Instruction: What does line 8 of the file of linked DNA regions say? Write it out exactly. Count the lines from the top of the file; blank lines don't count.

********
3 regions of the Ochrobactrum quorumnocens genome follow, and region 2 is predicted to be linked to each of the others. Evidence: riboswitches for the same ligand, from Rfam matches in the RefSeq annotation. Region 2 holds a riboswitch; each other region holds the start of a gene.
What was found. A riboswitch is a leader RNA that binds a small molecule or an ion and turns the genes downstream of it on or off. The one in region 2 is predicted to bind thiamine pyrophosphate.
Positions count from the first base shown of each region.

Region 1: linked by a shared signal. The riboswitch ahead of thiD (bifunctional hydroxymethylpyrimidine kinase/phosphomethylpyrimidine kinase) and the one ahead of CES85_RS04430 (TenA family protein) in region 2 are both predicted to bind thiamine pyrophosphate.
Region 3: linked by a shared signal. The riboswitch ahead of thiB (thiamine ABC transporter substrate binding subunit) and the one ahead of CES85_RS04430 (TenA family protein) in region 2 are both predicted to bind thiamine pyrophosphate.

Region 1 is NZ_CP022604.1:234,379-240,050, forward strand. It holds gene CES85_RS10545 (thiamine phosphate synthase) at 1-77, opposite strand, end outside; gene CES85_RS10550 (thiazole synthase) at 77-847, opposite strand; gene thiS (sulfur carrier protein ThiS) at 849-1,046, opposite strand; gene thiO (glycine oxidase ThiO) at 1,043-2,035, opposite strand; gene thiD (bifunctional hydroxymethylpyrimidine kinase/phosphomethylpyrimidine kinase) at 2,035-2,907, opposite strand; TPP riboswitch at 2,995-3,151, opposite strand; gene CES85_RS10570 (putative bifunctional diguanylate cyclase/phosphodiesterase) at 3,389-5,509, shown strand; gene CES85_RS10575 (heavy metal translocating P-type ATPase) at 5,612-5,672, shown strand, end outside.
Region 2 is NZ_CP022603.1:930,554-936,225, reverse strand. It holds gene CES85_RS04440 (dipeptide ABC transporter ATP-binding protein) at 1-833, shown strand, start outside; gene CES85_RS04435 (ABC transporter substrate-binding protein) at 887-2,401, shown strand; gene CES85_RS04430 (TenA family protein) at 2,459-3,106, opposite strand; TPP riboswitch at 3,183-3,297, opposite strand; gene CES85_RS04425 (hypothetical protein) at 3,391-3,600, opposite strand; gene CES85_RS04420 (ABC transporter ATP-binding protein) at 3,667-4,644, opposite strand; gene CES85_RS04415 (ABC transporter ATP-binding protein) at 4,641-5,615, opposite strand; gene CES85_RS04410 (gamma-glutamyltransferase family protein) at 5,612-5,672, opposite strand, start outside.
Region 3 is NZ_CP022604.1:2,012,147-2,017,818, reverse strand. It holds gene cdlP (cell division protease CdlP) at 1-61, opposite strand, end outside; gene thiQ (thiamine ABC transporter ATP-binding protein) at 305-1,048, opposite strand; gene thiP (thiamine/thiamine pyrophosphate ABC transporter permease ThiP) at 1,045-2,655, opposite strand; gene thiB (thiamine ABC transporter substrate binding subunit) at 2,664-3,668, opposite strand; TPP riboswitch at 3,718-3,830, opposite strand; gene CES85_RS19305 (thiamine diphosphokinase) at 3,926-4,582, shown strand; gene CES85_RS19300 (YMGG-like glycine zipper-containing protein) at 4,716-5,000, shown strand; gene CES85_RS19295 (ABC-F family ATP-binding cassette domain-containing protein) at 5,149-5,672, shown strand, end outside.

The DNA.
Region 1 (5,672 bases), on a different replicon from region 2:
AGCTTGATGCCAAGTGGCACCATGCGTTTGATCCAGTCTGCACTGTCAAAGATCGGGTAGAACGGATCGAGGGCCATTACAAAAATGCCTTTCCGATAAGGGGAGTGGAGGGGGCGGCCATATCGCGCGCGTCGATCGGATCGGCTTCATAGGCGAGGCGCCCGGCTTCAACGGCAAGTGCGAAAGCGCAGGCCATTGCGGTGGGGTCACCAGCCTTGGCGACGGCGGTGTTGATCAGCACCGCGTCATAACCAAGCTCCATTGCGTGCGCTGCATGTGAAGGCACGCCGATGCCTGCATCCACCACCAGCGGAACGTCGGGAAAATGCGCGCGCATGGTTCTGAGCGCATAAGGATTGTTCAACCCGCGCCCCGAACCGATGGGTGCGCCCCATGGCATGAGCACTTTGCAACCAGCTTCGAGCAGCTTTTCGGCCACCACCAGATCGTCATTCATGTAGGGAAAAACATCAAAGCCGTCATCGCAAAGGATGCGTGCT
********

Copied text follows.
Region 3 is NZ_CP022604.1:2,012,147-2,017,818, reverse strand. It holds gene cdlP (cell division protease CdlP) at 1-61, opposite strand, end outside; gene thiQ (thiamine ABC transporter ATP-binding protein) at 305-1,048, opposite strand; gene thiP (thiamine/thiamine pyrophosphate ABC transporter permease ThiP) at 1,045-2,655, opposite strand; gene thiB (thiamine ABC transporter substrate binding subunit) at 2,664-3,668, opposite strand; TPP riboswitch at 3,718-3,830, opposite strand; gene CES85_RS19305 (thiamine diphosphokinase) at 3,926-4,582, shown strand; gene CES85_RS19300 (YMGG-like glycine zipper-containing protein) at 4,716-5,000, shown strand; gene CES85_RS19295 (ABC-F family ATP-binding cassette domain-containing protein) at 5,149-5,672, shown strand, end outside.